|Saturday, June 5th, 2004|
Pulling My Hair Out With This One
If anybody could translate this for me, I'd be be thankful. I used an English - Hungarian dictionary to find all of the words, but the difference in grammar makes it impossible for me to really understand. Here's the sentence in Hungarian an the most I can make of it through my ignorant translating process:
Ne szeressel kettõt harmát, mert az egy is elég bánat.
Don’t love me second third, since the one also enough sorrow.
If it's any help, the person who wrote it is from a village on the border with Austria near Sopron.
|Friday, May 14th, 2004|
Ou est Twist? Et, Ou est bédo?
Twist = drugs I think.
Also what are the names of the big drugs in france?
sorry about the enlgish but im going fast.
|Saturday, January 17th, 2004|
|Sunday, January 11th, 2004|
Phrase-structure rules of the Finnish language
Has anyone here perchance done phrase-structure rules for Finnish? I’d be very interested in seeing what you’ve come up with. Also, does anyone happen to know of a website where I could find a list of PSR for Finnish? I googled it and didn’t find anything substantial. I ask because I had some problems with word order in a recent Finnish proficiency exam.
For those of you who don’t know, phrase-structure rules are rules of word order and phrase order. They are taken from tree-structure diagrams from samples of sentences in a certain language; this is done within the field of linguistics.
And to be fair, yes, I have started working on PSR for Finnish on my own. I just want to compare mine with someone else's because I'm sure there are others out there who could do a better job than I could.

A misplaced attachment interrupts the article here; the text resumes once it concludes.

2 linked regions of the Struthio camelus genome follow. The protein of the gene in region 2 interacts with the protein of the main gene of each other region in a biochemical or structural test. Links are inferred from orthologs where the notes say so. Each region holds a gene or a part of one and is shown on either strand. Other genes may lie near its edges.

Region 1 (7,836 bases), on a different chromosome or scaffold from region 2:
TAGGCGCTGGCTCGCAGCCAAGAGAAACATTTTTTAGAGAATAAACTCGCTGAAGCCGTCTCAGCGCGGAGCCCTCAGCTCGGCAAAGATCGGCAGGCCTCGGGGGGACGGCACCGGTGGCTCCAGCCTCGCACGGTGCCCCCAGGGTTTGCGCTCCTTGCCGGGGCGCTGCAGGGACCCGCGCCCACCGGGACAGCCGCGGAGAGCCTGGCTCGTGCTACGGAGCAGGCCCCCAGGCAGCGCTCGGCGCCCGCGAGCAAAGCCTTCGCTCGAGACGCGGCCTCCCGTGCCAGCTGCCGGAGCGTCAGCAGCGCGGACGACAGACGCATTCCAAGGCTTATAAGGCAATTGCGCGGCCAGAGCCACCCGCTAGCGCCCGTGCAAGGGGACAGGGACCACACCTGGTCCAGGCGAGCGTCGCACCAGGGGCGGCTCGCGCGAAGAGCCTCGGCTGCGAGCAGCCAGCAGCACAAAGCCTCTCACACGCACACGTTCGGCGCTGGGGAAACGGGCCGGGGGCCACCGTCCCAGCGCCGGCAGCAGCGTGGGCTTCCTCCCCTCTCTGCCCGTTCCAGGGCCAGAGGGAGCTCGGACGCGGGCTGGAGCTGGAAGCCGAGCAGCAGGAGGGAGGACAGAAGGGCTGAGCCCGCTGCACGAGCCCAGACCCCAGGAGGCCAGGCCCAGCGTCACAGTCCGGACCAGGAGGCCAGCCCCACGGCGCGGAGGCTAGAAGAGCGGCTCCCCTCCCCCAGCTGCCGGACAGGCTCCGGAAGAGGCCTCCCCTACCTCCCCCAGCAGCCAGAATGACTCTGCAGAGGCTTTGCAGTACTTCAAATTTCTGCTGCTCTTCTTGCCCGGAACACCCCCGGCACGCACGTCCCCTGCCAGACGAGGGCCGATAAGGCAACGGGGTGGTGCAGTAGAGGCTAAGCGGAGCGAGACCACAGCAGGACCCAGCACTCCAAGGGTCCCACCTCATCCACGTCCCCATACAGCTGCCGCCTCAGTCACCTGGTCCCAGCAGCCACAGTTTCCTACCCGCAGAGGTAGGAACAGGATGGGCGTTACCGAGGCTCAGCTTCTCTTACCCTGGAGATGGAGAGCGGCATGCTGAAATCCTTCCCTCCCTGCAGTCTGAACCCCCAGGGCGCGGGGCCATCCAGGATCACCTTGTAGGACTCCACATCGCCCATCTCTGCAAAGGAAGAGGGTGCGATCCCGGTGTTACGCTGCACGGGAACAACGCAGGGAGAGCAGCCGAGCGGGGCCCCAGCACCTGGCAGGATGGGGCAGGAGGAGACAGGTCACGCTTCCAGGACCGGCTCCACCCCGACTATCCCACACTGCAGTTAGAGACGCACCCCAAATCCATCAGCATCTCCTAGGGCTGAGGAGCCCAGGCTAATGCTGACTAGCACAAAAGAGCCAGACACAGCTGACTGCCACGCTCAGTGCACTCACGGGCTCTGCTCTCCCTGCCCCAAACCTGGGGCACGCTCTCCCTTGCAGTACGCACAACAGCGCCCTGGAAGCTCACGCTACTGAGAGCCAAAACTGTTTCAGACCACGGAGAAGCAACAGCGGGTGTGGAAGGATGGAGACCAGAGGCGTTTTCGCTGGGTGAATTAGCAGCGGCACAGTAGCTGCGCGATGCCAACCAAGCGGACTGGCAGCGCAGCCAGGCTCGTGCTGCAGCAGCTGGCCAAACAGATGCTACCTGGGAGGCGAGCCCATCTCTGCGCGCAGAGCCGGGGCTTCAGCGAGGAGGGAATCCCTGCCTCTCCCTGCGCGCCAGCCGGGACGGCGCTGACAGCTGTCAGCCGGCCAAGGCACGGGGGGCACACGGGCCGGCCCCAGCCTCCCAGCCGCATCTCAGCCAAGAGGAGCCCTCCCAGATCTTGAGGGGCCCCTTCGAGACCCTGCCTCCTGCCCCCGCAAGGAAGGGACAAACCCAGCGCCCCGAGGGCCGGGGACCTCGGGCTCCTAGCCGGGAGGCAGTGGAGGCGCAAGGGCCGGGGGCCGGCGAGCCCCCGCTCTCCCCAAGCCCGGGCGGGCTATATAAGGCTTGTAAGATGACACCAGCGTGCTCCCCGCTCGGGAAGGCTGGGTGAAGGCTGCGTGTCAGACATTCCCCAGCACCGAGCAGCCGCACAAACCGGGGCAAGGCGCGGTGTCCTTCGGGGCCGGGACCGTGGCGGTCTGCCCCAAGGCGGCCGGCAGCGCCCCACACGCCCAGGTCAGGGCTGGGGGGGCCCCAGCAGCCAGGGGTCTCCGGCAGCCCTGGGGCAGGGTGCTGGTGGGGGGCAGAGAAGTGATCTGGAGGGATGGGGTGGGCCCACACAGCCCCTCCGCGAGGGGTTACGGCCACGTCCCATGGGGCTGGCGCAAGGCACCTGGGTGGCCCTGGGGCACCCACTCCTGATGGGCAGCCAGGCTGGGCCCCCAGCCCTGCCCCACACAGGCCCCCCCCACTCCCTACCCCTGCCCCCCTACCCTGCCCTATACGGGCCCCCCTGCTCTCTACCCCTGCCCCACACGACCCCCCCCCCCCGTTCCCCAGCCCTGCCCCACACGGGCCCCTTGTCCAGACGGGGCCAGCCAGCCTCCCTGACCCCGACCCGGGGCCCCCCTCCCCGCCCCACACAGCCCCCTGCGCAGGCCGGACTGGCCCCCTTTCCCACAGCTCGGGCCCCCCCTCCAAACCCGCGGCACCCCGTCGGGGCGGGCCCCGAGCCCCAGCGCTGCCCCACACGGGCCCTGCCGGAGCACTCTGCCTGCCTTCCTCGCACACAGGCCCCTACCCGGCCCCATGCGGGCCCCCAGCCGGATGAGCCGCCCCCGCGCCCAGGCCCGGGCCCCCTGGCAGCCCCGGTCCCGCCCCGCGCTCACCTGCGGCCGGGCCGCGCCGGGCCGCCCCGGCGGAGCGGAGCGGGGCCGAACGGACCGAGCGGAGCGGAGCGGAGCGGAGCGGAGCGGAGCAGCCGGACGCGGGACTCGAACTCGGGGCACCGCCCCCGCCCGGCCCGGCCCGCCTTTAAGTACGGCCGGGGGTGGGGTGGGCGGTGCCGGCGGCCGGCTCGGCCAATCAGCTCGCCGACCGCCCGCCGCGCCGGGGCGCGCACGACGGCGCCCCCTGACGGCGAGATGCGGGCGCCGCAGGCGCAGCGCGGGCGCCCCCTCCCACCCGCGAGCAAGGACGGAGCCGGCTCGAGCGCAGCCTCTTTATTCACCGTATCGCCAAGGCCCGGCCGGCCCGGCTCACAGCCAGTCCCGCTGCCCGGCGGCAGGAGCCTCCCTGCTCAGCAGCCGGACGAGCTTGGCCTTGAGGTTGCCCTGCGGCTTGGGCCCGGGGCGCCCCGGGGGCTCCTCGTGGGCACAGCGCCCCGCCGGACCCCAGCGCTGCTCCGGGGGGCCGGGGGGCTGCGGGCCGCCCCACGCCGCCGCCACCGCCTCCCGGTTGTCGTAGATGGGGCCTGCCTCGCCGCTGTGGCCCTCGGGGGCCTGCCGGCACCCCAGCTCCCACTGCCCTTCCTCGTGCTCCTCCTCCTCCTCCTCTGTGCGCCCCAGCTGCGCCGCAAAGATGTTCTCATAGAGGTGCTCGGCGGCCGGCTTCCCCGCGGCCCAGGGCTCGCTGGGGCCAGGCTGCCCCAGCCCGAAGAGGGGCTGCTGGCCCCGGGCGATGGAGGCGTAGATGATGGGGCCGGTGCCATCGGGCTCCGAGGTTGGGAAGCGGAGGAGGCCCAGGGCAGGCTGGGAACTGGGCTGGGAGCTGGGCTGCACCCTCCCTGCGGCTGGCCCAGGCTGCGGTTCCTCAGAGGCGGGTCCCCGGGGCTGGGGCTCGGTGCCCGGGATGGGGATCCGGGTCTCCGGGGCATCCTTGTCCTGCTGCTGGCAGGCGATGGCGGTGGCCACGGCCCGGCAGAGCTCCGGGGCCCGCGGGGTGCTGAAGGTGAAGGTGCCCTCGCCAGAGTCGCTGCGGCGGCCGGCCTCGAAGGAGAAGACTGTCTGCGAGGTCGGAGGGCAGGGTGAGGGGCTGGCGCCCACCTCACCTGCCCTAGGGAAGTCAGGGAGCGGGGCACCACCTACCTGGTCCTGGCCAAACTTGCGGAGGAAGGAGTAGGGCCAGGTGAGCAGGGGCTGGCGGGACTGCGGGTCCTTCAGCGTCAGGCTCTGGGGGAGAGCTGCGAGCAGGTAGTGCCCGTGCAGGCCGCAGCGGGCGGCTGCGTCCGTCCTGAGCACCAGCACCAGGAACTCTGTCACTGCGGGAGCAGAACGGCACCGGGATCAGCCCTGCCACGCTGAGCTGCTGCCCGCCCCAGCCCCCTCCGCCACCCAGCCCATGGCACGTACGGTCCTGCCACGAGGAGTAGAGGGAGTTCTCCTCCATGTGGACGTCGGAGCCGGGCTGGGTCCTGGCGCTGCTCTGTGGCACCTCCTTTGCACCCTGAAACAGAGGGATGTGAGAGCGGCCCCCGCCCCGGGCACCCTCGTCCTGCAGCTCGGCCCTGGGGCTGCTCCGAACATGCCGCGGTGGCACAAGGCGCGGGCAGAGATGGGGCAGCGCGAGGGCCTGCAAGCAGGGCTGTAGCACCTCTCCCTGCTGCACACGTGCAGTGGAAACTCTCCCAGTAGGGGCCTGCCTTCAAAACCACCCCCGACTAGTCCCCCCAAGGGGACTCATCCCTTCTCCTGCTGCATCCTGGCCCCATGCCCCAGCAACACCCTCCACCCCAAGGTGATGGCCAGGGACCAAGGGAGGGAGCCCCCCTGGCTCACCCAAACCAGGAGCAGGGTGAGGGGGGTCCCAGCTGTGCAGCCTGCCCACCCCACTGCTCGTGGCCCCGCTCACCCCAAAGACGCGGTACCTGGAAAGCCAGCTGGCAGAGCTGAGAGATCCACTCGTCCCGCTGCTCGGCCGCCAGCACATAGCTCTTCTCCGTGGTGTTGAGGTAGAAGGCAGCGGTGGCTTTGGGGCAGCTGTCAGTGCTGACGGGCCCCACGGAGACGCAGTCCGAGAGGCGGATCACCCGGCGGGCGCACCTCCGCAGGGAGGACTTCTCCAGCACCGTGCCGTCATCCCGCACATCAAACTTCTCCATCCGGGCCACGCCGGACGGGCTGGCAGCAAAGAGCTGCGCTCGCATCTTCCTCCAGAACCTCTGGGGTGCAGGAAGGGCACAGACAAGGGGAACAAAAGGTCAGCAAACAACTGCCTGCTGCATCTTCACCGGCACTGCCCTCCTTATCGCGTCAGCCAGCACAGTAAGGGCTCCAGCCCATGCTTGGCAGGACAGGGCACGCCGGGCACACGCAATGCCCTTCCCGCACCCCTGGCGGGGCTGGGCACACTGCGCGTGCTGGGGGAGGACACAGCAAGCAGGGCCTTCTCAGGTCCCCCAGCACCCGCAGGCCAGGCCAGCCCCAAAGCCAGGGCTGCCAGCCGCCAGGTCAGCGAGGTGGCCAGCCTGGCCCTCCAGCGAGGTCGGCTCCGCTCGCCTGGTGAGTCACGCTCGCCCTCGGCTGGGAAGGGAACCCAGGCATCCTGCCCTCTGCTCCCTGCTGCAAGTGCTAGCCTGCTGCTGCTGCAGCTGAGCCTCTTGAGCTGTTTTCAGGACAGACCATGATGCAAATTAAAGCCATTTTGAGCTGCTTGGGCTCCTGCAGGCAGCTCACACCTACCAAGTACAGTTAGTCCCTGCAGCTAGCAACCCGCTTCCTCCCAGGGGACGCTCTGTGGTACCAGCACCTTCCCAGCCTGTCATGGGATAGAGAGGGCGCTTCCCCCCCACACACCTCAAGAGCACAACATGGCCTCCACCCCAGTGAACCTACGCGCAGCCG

*Cross-posted like mad – sorry guys
|Thursday, January 8th, 2004|
|Thursday, November 27th, 2003|
Slaughter Five Quotes (German and...Latin?)
If someone could translate these to English, I'd be most appreciative.
"Eheu, fugaces labuntur anni." (Slaughterhouse Five
"Von der Kuppel der Frauenkirche sah ich diese leidigen Trümmer zwischen die schöne städtische Ordnung hineingesät; da rühmte mir der Küster die Kunst des Baumeisters, welcher Kirche und Kuppel auf einen so unerwünschten Fall schon eingerichtet und bombenfest erbaut hatte. Der gute Sakristan deutete mir alsdann auf Ruinene nach allen Seiten und sagte bedenklich lakonisch: Das hat der Feind gethan!" (Slaughterhouse Five
, pg 22) Current Mood: content
Just my quote for today ...
Rereading some Soufi text :
He who looks for a faultless brother, stays without brother ...
- French :
Celui qui cherche un frère sans défaut, reste sans frère ... Current Mood: looking for serenity
|Tuesday, September 9th, 2003|
|Tuesday, August 26th, 2003|
does anyone want to revive this community?
|Tuesday, August 19th, 2003|
Recently (as in a few months ago) I created the community eastling
for talking about Asian linguistics (more specifically East Asian, but I don't want to get picky...). Since then, I've only told a couple people, and from there people found out via WOM. There are 3 or 4 posts there that are just people introducing themselves. There are 8 members already as of this posting.
I decided to post it here so that more people can find out about it. So please, if you're even remotely interested in Asian languages (especially East Asian languages!), or even if you need something translated... just come on over... and maybe join?